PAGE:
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Reform Rabbinical Convention Considers Plan for Centralized Placement of Rabbis

A system of placement for rabbis and congregations affiliated with Liberal Judaism which would avoid “undignified competition” was advocated here today at the 59th annual convention of the Central Conference of American Rabbis by Dr. Louis L. Mann, of Chicago.

To be administered jointly by the Central Conference, the Union of American Hebrew Congregations and the Hebrew Union College-Jewish Institute of Religion, the plan proposed by Dr. Mann would seek to avoid the “extremism of anarchy, on the one hand, and the extremism of hierarchy on the other.” At present, Liberal Jewish congregations have complete autonomy in the choice of a rabbi, while the rabbis them-selves can apply for pulpit vacancies.

Under Dr. Mann’s plan, the congregations would still maintain autonomy in their ultimate right to choose a rabbi, but would accept suggestions from the placement bureau, and the rabbis would be forbidden to seek pulpit assignments or accept posts without clearance through the special placement committee to be set up jointly by the three groups.

An increase in the membership of Reform Jewish congregations from 59,000 families to well over 100,000 families during the past eight years was reported today by Rabbi Sylvan D. Schwartzman, director of field activities of the Union of American Hebrew Congregations. The number of synagogues affiliated with the U.A.H.C. rose from 305 to 364, Rabbi Schwartzman revealed.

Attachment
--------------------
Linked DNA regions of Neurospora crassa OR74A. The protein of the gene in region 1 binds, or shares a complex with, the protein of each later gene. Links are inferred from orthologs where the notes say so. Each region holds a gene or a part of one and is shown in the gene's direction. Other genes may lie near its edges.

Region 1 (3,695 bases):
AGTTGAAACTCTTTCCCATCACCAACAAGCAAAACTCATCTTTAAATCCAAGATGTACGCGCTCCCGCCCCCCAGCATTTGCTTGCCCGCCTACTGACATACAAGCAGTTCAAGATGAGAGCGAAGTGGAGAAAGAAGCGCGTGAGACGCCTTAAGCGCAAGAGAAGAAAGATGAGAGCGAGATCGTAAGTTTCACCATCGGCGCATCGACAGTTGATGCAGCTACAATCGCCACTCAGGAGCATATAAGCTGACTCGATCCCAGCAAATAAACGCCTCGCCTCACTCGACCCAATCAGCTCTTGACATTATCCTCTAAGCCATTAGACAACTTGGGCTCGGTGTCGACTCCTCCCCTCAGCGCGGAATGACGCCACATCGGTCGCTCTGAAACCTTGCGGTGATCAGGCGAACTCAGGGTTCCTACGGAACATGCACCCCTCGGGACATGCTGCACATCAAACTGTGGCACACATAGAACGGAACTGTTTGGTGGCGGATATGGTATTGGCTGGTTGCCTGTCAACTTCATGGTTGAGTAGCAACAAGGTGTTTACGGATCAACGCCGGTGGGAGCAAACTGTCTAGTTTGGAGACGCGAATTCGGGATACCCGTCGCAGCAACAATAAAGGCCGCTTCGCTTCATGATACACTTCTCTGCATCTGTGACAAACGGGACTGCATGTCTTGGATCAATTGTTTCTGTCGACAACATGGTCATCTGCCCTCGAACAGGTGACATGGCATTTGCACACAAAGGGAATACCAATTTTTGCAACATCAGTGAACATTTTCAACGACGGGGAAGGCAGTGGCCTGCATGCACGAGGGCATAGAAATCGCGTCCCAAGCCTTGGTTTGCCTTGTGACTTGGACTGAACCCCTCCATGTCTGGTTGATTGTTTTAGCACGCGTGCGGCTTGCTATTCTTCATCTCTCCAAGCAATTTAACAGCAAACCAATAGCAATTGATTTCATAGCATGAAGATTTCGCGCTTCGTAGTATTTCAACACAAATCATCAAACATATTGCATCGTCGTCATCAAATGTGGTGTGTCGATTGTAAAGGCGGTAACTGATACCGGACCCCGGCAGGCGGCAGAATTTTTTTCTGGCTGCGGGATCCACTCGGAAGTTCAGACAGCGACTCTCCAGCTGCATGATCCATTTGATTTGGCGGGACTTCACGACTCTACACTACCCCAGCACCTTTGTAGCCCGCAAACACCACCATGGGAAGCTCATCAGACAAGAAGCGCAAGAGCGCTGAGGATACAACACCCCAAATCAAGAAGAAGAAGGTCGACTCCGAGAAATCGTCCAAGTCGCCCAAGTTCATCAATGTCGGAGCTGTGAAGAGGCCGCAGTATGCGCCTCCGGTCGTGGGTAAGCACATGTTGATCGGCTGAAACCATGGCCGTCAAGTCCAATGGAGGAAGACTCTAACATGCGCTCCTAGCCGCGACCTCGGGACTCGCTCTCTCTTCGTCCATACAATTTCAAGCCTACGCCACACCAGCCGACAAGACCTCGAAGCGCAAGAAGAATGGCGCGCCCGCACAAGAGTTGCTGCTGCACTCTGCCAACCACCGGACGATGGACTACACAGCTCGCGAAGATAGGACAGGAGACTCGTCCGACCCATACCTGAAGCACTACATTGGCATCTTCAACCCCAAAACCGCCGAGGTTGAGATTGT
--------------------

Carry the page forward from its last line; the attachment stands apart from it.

In order to expend its membership to 1,000,000 Jews within the next ten years Rabbi Schwartzman declared, “Liberal Judaism must realistically affirm the centrality of the synagogue, develop an educated and emotionally-inspired membership and an in-formed Jewish laity as a prime “necessity for survival and bring the prophetic teaching of Judaism to bear upon the problems of modern society.”

Rabbi George Zepin reported that 250 rabbis are now enrolled in pension plans with an aggregate fund of $5,000,000. Rabbi Harry Kaplan, director of the Hillel Foundation at Ohio State University, said that there are now Hillel Foundations or programs on 183 college and university campuses throughout the U.S. serving a combined student group of 100,000.

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